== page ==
• The 2016 SADC Gender Barometer finds that no member state has equal pay for men and women. Tanzania is the only country where women’s earnings come close to those of men; their earnings are 93% of men’s. "Disappointingly, this is not the picture across the region; in Swaziland women workers earn just above half of what men earn at 53% while in Mauritius women earn less than half at 42%."


So what can individual businesses do?



According to Harvard Business Review, “gender balance is a big business opportunity, with huge economic implications. It boosts bottom-line results, drives growth with new customer insights, and enhances productivity with better talent acquisition and retention. Companies whose executive teams are more gender balanced report higher profitability and return on equity.” Another obvious reason stands out: we are missing out on 50% of the potential productivity and output, and on 50% of the skills and knowledge available to us – especially as women in Mauritius tend to be more educated than men.


Strategy; embark on a broad strategic shift:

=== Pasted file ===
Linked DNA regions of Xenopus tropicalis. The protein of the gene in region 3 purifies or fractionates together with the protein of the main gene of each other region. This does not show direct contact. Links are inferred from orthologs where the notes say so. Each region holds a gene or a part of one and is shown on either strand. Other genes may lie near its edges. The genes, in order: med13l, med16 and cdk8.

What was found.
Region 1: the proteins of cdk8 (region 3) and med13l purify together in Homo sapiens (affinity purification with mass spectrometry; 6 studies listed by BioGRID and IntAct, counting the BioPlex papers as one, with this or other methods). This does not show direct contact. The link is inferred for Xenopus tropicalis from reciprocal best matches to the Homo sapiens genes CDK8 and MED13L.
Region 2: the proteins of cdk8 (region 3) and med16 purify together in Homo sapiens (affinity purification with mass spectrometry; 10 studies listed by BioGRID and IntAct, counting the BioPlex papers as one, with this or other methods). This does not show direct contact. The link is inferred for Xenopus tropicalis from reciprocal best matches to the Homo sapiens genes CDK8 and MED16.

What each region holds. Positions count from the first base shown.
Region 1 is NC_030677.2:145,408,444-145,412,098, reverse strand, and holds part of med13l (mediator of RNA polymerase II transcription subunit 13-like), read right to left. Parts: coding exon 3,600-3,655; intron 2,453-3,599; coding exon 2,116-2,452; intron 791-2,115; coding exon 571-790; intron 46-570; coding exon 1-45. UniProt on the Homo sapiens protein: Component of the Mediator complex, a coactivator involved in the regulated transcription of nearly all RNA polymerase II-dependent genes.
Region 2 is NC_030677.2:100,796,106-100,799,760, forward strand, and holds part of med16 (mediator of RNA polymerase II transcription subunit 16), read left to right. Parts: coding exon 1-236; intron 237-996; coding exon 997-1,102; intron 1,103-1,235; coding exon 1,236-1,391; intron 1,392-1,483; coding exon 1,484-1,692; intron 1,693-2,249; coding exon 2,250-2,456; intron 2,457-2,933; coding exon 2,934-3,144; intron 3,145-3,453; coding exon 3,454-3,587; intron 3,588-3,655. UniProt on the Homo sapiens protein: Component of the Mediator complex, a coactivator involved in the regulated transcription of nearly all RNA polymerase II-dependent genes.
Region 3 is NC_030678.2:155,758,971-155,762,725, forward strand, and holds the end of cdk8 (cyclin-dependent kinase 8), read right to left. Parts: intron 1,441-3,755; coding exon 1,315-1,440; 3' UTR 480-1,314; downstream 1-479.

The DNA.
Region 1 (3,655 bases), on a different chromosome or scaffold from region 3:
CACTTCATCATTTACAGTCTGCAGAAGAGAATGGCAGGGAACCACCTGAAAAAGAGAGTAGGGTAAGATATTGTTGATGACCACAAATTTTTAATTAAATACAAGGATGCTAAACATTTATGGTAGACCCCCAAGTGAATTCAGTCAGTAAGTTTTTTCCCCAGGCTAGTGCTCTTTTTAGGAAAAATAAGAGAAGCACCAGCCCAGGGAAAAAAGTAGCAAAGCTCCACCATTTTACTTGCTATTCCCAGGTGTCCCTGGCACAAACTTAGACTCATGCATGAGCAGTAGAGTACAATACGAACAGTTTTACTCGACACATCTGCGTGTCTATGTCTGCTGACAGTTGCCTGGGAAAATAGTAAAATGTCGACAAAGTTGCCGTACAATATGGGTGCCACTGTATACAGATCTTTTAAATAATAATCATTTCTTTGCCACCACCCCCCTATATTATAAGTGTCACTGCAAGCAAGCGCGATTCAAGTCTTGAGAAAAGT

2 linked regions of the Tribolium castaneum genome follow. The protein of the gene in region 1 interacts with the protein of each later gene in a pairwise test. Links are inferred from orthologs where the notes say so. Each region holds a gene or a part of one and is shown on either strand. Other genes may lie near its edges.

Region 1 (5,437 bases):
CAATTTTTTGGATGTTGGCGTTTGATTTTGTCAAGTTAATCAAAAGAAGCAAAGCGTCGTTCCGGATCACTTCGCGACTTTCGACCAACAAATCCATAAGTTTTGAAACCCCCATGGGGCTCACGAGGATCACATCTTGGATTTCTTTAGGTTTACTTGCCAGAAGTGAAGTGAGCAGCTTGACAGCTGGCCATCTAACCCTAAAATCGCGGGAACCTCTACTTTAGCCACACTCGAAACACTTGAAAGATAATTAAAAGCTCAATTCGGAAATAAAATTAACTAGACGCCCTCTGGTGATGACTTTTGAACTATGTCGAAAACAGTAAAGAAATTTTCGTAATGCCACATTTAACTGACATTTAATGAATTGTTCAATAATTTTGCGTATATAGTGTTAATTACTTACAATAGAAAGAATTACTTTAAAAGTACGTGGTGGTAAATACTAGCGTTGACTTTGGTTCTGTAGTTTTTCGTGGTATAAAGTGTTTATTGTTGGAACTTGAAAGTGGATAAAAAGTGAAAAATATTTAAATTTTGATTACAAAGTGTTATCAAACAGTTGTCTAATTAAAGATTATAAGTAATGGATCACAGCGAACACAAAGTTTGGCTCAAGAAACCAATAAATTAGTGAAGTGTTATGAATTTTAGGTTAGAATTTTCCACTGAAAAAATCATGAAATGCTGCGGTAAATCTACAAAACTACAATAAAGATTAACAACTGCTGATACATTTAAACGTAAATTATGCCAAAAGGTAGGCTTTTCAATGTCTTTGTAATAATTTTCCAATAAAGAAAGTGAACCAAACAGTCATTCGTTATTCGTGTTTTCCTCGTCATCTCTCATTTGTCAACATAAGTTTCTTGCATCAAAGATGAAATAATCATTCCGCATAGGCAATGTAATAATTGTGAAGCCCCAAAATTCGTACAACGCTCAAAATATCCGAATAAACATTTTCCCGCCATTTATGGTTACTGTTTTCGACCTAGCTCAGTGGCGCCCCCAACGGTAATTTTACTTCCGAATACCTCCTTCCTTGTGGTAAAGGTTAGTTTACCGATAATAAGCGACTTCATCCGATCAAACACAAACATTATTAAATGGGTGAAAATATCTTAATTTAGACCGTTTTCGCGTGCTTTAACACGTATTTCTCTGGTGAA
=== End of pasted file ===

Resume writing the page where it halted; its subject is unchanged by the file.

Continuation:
The companies who really understand the issue see gender balance as part of a broader, more strategic cultural shift. Dutch-based Royal DSM is a case study of multiple parallel transformations – in their business and in their leadership balance. The CEO Feike Sijbesma has set a vision that connects the goal to business success. What will success look like? What indicators will you track? Where is the business imperative? Here, it will be imperative that the CEO and top management drive this strategy, and set the tone for the rest of the company.


Transparency; know your numbers and publish them:

Create indicators and measure gender gaps and disparities. How (im)balanced is your company? Do you have a recruitment, retention, or promotion issue? Are men and women split by level, role, function? Who earns more? Knowing your numbers will help you know where the problem lies for your specific context, and will therefore help you think of which solutions are needed. Moreover, if employees see that there are real gender disparities they will be more likely to participate in solutions.


Training; getting your team on-board:  

People are often simply unaware of gender biases and unskilled at rectifying the problem. The dominant group will see their standards as normal, therefore it is important to build awareness, engagement and the skills needed to build balance. For instance, teach inclusivity in team discussions by putting in place a system that ensures all voices are heard and integrated into strategies and solutions. Avoid letting the noisy extroverts and natural leaders dominate the conversation. Make “managing across differences” a praised leadership skill. Visibly promote and reward those who do it well. Make gender balance an exercise in leadership development programs and visibly reward managers who build balanced teams.


Sources used: